Opta's Rugby World Cup team of the tournament: Beauden Barrett (New Zealand), Kotaro Matsushima (Japan), Manu Tuilagi (England), Anton Lienert-Brown (New Zealand), Semi Radradra (Fiji), Richie Mo'unga (New Zealand), Gareth Davies (Wales); Joe Moody (New Zealand), Shota Horie (Japan), Kyle Sinckler (England), Maro Itoje (England), Kane Le'aupepe (Samoa), Chris Vui (Samoa), Pieter Labuschagne (Japan), Kazuki Himeno (Japan).

As South Africa celebrate a record-equalling third Rugby World Cup triumph, the newly-crowned champions are among a host of top international sides heading into a new era.

Rassie Erasmus worked wonders in a short space of time to transform the Springboks from failures into the best side in the world after taking over as head coach last March.

He has now relinquished the role to concentrate solely on his position as director of rugby, having juggled both jobs, and he will be a tough act to follow.

Steve Hansen's glorious New Zealand reign also came to an end in Japan, while Warren Gatland's long Wales tenure is over and Ireland will start life without Joe Schmidt following their quarter-final exit.

Australia are in the market for a new head coach too, and France have moved on from the man who led them in Japan. We take a look at their situations.

 

SOUTH AFRICA

Erasmus only agreed to fill in as head coach when Allister Coetzee's turbulent spell in charge came to an end, but he has ruled out staying on.

The 46-year-old became the first man to oversee a Rugby Championship and World Cup triumph in the same year, but will now focus on a job with a wide-ranging remit.

South Africa are reportedly expected to promote from within to replace Erasmus, with defence coach Jacques Nienaber the leading contender.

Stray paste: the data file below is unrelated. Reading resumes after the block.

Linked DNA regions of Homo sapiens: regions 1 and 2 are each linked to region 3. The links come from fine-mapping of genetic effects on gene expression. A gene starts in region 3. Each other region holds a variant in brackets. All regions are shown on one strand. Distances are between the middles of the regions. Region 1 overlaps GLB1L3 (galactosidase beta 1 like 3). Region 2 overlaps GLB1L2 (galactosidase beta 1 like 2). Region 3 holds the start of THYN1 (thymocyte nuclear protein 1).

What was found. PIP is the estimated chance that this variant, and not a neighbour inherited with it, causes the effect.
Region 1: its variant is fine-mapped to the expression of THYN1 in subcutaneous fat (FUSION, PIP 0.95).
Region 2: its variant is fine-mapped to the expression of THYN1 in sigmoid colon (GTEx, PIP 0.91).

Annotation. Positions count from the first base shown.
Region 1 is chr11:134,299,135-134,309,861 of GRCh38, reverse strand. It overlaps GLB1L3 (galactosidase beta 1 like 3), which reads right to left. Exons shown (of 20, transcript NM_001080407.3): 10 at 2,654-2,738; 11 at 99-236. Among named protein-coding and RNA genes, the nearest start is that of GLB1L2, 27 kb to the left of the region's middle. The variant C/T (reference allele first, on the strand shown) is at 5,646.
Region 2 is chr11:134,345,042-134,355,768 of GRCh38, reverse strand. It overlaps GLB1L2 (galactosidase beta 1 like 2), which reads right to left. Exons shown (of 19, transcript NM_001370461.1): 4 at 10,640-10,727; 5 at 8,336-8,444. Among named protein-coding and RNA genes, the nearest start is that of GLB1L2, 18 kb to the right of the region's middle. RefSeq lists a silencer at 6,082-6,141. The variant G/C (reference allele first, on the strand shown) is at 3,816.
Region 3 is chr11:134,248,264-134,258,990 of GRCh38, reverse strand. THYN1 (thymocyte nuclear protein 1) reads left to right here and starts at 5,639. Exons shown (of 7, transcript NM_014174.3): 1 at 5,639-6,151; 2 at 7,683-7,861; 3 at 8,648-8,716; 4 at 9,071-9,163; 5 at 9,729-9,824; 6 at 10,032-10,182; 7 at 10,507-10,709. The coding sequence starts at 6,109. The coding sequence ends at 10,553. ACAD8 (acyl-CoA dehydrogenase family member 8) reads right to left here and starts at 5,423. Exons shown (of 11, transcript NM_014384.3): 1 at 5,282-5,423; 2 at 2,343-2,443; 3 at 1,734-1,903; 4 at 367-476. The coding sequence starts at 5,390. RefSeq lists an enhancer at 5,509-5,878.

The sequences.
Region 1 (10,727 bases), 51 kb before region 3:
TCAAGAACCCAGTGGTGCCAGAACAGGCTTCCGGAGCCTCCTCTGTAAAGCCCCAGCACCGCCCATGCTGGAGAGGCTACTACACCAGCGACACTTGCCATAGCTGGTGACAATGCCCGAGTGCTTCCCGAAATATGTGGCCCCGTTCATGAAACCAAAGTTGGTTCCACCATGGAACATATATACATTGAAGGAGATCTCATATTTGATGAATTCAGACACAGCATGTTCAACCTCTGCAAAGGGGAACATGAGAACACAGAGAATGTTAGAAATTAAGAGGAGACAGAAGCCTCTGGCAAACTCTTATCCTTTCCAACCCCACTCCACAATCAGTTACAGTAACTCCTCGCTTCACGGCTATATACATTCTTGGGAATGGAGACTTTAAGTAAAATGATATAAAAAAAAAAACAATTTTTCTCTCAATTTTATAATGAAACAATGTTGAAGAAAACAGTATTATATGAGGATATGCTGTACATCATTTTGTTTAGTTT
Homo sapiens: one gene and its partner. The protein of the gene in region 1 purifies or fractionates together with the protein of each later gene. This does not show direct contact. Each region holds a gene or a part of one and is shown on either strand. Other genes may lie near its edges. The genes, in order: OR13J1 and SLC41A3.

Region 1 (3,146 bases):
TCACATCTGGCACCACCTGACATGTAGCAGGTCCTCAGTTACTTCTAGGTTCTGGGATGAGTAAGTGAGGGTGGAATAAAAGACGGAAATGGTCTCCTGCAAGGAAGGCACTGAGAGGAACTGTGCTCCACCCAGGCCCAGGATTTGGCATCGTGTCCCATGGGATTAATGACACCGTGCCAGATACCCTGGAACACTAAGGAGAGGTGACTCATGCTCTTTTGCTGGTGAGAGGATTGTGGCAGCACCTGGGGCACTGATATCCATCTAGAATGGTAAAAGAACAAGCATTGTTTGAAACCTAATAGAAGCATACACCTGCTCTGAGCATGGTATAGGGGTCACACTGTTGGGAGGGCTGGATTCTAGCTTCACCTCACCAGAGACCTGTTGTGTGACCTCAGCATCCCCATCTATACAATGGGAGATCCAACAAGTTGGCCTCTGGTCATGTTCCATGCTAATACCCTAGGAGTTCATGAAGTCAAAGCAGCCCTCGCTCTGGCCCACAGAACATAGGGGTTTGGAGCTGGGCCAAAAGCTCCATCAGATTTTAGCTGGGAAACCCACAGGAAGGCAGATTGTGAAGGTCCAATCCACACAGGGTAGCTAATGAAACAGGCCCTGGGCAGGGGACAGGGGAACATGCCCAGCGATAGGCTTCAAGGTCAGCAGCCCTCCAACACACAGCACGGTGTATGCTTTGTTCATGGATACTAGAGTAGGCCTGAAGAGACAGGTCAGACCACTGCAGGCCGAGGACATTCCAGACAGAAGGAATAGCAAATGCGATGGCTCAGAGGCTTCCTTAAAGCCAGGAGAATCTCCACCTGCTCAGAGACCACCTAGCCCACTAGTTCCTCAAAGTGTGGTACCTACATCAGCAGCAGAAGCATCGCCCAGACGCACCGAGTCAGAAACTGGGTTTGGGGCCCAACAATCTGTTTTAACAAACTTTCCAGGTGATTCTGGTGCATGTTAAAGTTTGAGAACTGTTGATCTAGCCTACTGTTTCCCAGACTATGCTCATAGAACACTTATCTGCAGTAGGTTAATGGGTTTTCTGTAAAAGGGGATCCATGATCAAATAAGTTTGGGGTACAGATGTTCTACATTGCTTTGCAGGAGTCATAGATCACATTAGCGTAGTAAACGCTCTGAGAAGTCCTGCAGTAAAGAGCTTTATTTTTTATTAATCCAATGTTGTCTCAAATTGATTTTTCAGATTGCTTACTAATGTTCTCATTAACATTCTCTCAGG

Mzwandile Stick and Matt Proudfoot are also members of the current coaching step up who could be in the running.

 

NEW ZEALAND

The All Blacks are likely to opt for continuity as they consider who should be charged with the task of succeeding Hansen.

New Zealand were unable to lift the Webb Ellis Cup for an unprecedented third time in a row, but Hansen has left a lasting legacy.

The 60-year-old spent 15 years on the coaching staff and was a huge success in the top job after earning a promotion.

Hansen championed his assistant, Ian Foster, to replace him. Crusaders coach Scott Robertson and Glasgow Warriors chief Dave Rennie are other possibilities.

 

AUSTRALIA

The under-pressure Michael Cheika quit as Wallabies coach after an emphatic quarter-final defeat to England.

Cheika's position had long since been called into question and the new man will take over a side sixth in the rankings and in need of a shake-up.

England head coach Eddie Jones has been linked with a second spell in charge of his country, but said before a defeat to the Springboks in the final that he has not been in contact with Rugby Australia.

Cheika said an Australian should replace him and Stephen Larkham could be in the reckoning, though Rennie may get the nod if they look overseas.

 

WALES

Wayne Pivac was confirmed as Gatland's successor last year - a reward for his success with the Scarlets.

The former policeman will have big shoes to fill, with Gatland having turned Wales into a consistent force and winning the Grand Slam in his final Six Nations.

Gatland parted by stating it would break his heart if Wales returned to the doldrums, as if his compatriot Pivac was not already aware of the standards he would be expected to maintain.